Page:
The objective of this paper is to evaluate experimentally, the effect of temperature on the three-phase brine-oil-gas relative permeabilities of an unconsolidated sand system. Two and three-phase relative permeabilities have been measured at 75 °C and 125 °C. The experiments were performed under steady-slate conditions. These measurements were conducted in Ottawa sand using a clean mineral oil, 1% brine and nitrogen gas.
The measured relative permeabilities showed no significant temperature effect. The three-phase brine relative permeability was found to be a function of brine saturation alone. The three-phase gas relative permeability was always lower than the two-phase values. This is consistent with some of the previously published results. The oil relative permeability was found to vary with the saturations of the other fluids. Oil isoperms were concave towards the oil apex. Filially, oil relative permeabilities were compared with predictions obtained using modifications of Stone's method I and II. The prediction of Stone I was good for both temperatures. But Stone II predictions were consistently lower than the experimental values.
Three-phase relative permeability plays an important role in the numerical simulation of oil recovery processes. Thermal methods for heavy oil recovery, such as steam drive and in-situ combustion involve the simultaneous flow of three immiscible fluids through the porous rock formation at elevated temperatures.
Over the past 25 years, a number of studies have reported temperature effects on two-phase relative permeabilities in porous media. Several of these1–6 report a significant effect of temperature on oil/water relative permeability. Although it is probable that three-phase relative permeabilities would also be temperature sensitive, no experimental study of the effect of temperature on three phase relative permeability has been reported. Whether or not three-phase relative permeabilities are temperature sensitive for a given system can only be determined by experimental evaluations.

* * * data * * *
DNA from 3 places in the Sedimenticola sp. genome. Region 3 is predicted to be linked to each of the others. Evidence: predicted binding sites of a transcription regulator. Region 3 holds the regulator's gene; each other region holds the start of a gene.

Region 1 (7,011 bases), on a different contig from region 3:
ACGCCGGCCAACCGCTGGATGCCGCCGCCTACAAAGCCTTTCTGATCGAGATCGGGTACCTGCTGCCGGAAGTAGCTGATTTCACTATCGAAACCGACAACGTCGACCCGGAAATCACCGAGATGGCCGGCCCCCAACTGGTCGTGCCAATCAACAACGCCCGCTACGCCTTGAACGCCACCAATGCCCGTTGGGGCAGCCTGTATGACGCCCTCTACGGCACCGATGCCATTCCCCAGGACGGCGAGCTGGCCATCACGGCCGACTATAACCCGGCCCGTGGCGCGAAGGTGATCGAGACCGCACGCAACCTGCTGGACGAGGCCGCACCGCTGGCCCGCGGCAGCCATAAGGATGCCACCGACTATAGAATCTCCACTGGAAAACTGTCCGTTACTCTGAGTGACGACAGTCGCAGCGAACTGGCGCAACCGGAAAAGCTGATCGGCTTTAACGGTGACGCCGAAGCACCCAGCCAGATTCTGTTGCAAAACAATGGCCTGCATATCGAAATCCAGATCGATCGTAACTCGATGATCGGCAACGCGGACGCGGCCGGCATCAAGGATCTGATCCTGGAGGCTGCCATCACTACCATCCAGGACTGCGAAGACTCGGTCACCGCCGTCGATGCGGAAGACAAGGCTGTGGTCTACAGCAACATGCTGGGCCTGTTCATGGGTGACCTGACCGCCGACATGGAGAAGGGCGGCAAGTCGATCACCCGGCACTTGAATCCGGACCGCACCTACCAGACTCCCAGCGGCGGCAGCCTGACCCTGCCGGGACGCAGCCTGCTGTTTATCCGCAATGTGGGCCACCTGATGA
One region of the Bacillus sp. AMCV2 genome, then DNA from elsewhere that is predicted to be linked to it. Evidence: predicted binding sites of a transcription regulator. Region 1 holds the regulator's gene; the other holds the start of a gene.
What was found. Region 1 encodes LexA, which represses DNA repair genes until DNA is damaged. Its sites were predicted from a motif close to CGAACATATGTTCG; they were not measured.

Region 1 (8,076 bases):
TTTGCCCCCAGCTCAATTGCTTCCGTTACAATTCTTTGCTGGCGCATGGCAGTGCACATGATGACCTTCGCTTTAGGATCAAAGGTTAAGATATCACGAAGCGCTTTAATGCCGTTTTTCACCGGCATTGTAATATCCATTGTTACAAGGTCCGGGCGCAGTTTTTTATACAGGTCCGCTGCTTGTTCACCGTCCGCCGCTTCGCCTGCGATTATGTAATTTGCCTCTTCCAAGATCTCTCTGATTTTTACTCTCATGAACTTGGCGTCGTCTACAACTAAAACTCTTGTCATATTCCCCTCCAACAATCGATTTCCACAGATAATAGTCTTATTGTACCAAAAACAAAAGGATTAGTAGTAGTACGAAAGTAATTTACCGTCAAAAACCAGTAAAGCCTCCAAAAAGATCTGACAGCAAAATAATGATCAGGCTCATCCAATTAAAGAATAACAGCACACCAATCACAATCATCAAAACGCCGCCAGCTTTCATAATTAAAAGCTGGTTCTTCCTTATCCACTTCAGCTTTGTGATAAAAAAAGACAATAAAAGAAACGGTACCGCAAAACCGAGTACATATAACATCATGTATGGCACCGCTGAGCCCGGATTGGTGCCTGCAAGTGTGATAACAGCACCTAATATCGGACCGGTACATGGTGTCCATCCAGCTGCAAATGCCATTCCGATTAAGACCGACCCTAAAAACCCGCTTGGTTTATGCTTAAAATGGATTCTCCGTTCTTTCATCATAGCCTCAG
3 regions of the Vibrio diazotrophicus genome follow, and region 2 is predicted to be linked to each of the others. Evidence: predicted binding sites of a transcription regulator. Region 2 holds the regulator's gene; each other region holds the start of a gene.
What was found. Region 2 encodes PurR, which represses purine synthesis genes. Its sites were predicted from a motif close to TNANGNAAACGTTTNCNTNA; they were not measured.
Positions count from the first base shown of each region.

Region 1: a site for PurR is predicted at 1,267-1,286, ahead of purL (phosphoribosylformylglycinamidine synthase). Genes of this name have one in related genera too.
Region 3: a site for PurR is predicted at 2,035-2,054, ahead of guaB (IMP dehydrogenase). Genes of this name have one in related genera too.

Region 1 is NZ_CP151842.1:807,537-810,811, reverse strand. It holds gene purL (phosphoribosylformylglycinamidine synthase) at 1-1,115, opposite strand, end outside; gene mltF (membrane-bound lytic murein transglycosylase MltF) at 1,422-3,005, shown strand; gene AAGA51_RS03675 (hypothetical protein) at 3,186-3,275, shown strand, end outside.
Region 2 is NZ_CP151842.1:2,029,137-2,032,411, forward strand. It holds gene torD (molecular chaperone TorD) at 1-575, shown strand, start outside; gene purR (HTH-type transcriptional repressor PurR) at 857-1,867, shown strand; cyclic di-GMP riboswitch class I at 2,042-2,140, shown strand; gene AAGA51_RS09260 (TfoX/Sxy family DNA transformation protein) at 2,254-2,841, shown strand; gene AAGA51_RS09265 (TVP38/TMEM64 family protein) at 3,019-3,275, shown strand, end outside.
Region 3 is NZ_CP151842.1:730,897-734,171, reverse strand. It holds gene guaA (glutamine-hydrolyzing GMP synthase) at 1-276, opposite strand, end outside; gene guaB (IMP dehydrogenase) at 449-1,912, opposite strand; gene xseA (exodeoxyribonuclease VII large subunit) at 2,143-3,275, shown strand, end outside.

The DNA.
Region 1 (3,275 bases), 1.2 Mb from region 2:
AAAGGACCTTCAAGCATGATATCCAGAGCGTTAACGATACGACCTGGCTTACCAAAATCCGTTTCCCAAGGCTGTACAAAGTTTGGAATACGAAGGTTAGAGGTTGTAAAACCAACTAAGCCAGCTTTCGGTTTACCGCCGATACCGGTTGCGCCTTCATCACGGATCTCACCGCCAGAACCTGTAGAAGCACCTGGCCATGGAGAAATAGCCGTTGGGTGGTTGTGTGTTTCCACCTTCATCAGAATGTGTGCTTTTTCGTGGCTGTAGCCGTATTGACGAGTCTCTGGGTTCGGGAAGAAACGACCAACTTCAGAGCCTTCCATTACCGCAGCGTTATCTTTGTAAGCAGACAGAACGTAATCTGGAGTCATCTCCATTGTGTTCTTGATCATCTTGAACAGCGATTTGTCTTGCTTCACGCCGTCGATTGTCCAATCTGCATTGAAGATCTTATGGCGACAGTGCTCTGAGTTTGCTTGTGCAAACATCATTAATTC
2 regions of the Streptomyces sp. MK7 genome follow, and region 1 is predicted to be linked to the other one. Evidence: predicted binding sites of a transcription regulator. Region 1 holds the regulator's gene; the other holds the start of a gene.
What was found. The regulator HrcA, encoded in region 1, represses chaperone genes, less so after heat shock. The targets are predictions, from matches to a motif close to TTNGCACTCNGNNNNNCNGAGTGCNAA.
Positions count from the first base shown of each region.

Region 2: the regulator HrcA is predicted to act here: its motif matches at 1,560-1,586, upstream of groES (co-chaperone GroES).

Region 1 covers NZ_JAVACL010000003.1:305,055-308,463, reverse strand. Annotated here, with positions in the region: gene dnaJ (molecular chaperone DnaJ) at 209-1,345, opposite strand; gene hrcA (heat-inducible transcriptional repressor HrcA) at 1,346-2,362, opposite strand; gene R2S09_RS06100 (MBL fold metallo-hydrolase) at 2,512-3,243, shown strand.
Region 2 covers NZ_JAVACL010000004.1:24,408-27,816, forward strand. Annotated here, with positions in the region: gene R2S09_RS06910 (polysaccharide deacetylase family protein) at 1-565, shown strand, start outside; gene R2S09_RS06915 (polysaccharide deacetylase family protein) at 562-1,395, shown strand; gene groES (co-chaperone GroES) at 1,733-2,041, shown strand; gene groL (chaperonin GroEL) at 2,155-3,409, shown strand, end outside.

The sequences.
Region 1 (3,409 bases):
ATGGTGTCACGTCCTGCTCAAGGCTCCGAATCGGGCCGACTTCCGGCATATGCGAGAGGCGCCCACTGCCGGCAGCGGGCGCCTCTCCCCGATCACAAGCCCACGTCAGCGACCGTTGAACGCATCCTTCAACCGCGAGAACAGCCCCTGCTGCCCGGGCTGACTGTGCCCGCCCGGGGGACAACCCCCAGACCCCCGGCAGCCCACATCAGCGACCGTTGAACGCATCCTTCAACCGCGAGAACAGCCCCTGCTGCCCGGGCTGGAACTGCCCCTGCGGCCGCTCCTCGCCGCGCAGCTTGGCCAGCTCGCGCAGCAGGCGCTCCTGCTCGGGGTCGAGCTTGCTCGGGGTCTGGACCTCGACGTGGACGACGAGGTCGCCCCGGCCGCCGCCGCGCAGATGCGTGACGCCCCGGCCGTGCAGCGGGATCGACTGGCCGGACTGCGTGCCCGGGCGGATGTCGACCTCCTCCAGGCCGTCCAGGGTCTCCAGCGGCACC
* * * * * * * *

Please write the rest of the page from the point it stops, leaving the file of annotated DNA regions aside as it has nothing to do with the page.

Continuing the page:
The objective of this work was to evaluate experimentally whether the three-phase relative permeabilities are temperature sensitive for a given system or not.
The experiments were performed under steady-state conditions, thus minimizing instability phenomena. and allowing for control of saturation history. The relative permeability for each fluid was calculated by applying the following form of Darcy's law to each fluid: Equation (1) (Available in full paper)
All the variables in Equation 1 (other than q, and ΔP1 can be measured separately. Because the usual objective of such measurements is to determine the relationship between relative permeability and saturation, it was also necessary to measure the saturation of each fluid under steady-state conditions for each set of flow rates. Oil saturation was measured by the material balance method. Brine saturation was measured by the electrical resistivity method. A calibration curve, relating the electrical resistivity index of the core to its brine saturation, was established by carrying out two phase oil/brine and gas/brine tests. The resistivity index was measured directly by measuring the ratio of the electrical resistance of the core and the resistance of the fully brine saturated secondary cell.